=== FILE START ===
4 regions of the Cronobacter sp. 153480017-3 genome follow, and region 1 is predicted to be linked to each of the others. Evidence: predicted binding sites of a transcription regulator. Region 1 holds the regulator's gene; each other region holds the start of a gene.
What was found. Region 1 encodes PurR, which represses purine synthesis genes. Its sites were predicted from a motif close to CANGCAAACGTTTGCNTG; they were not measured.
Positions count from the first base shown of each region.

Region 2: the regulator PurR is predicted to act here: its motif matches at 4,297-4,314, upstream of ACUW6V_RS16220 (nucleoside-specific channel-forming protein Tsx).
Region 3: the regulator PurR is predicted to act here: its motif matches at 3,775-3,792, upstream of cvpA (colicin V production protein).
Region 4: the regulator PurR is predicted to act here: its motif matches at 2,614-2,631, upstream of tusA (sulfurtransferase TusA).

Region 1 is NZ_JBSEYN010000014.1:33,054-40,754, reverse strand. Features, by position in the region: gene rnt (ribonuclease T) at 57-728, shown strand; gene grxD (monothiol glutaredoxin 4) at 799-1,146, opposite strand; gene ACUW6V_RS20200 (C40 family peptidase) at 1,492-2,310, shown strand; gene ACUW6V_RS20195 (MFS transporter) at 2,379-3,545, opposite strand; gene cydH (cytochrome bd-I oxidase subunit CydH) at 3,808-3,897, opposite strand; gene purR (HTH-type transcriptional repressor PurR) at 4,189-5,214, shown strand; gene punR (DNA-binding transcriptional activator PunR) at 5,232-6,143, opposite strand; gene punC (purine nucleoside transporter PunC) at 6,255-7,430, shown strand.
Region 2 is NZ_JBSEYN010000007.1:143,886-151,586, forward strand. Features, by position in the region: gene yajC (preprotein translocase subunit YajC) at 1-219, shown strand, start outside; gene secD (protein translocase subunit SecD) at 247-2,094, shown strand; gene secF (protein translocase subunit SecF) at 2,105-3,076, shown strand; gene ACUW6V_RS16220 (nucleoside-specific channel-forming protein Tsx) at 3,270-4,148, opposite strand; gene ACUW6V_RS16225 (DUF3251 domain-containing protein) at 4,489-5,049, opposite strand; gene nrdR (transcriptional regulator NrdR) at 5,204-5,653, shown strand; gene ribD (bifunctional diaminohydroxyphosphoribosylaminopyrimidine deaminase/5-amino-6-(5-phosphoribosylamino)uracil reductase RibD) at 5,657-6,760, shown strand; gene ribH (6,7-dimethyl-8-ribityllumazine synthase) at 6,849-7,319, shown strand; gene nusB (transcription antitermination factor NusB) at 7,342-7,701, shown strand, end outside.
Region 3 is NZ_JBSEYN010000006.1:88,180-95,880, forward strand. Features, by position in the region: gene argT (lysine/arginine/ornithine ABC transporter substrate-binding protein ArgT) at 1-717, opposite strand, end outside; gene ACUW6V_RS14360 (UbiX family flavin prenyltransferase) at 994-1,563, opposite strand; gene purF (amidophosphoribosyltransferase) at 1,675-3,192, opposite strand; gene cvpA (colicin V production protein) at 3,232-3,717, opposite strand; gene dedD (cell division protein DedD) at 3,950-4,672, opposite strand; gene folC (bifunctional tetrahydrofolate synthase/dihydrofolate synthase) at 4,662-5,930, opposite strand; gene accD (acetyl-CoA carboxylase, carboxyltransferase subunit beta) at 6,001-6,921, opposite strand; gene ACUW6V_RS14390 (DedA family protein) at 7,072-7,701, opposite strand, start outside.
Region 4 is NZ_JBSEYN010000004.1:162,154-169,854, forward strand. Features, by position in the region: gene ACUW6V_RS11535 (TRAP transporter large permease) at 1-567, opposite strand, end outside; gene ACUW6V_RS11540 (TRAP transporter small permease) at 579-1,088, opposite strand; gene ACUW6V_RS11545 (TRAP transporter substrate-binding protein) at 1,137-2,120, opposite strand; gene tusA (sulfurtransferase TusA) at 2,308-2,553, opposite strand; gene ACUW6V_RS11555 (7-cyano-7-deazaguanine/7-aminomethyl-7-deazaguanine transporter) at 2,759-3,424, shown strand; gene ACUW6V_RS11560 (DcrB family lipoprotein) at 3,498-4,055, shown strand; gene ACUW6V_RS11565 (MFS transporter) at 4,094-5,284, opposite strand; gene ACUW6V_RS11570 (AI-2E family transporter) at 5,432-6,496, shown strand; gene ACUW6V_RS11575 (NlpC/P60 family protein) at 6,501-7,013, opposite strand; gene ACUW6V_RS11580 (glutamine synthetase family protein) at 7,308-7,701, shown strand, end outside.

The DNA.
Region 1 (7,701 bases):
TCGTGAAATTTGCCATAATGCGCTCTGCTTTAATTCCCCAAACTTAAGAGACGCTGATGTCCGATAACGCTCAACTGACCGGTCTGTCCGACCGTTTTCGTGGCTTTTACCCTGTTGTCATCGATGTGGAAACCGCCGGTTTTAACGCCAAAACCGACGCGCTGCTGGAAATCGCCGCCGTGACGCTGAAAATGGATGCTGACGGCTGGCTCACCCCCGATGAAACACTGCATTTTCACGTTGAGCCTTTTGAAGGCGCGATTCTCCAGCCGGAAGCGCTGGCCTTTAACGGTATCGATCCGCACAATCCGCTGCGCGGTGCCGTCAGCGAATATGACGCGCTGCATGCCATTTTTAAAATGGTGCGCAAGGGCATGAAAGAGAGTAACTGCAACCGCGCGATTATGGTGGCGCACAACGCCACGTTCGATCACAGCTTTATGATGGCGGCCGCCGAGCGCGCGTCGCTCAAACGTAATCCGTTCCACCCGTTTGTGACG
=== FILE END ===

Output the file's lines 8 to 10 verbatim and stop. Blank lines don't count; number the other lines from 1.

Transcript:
Region 2 is NZ_JBSEYN010000007.1:143,886-151,586, forward strand. Features, by position in the region: gene yajC (preprotein translocase subunit YajC) at 1-219, shown strand, start outside; gene secD (protein translocase subunit SecD) at 247-2,094, shown strand; gene secF (protein translocase subunit SecF) at 2,105-3,076, shown strand; gene ACUW6V_RS16220 (nucleoside-specific channel-forming protein Tsx) at 3,270-4,148, opposite strand; gene ACUW6V_RS16225 (DUF3251 domain-containing protein) at 4,489-5,049, opposite strand; gene nrdR (transcriptional regulator NrdR) at 5,204-5,653, shown strand; gene ribD (bifunctional diaminohydroxyphosphoribosylaminopyrimidine deaminase/5-amino-6-(5-phosphoribosylamino)uracil reductase RibD) at 5,657-6,760, shown strand; gene ribH (6,7-dimethyl-8-ribityllumazine synthase) at 6,849-7,319, shown strand; gene nusB (transcription antitermination factor NusB) at 7,342-7,701, shown strand, end outside.
Region 3 is NZ_JBSEYN010000006.1:88,180-95,880, forward strand. Features, by position in the region: gene argT (lysine/arginine/ornithine ABC transporter substrate-binding protein ArgT) at 1-717, opposite strand, end outside; gene ACUW6V_RS14360 (UbiX family flavin prenyltransferase) at 994-1,563, opposite strand; gene purF (amidophosphoribosyltransferase) at 1,675-3,192, opposite strand; gene cvpA (colicin V production protein) at 3,232-3,717, opposite strand; gene dedD (cell division protein DedD) at 3,950-4,672, opposite strand; gene folC (bifunctional tetrahydrofolate synthase/dihydrofolate synthase) at 4,662-5,930, opposite strand; gene accD (acetyl-CoA carboxylase, carboxyltransferase subunit beta) at 6,001-6,921, opposite strand; gene ACUW6V_RS14390 (DedA family protein) at 7,072-7,701, opposite strand, start outside.
Region 4 is NZ_JBSEYN010000004.1:162,154-169,854, forward strand. Features, by position in the region: gene ACUW6V_RS11535 (TRAP transporter large permease) at 1-567, opposite strand, end outside; gene ACUW6V_RS11540 (TRAP transporter small permease) at 579-1,088, opposite strand; gene ACUW6V_RS11545 (TRAP transporter substrate-binding protein) at 1,137-2,120, opposite strand; gene tusA (sulfurtransferase TusA) at 2,308-2,553, opposite strand; gene ACUW6V_RS11555 (7-cyano-7-deazaguanine/7-aminomethyl-7-deazaguanine transporter) at 2,759-3,424, shown strand; gene ACUW6V_RS11560 (DcrB family lipoprotein) at 3,498-4,055, shown strand; gene ACUW6V_RS11565 (MFS transporter) at 4,094-5,284, opposite strand; gene ACUW6V_RS11570 (AI-2E family transporter) at 5,432-6,496, shown strand; gene ACUW6V_RS11575 (NlpC/P60 family protein) at 6,501-7,013, opposite strand; gene ACUW6V_RS11580 (glutamine synthetase family protein) at 7,308-7,701, shown strand, end outside.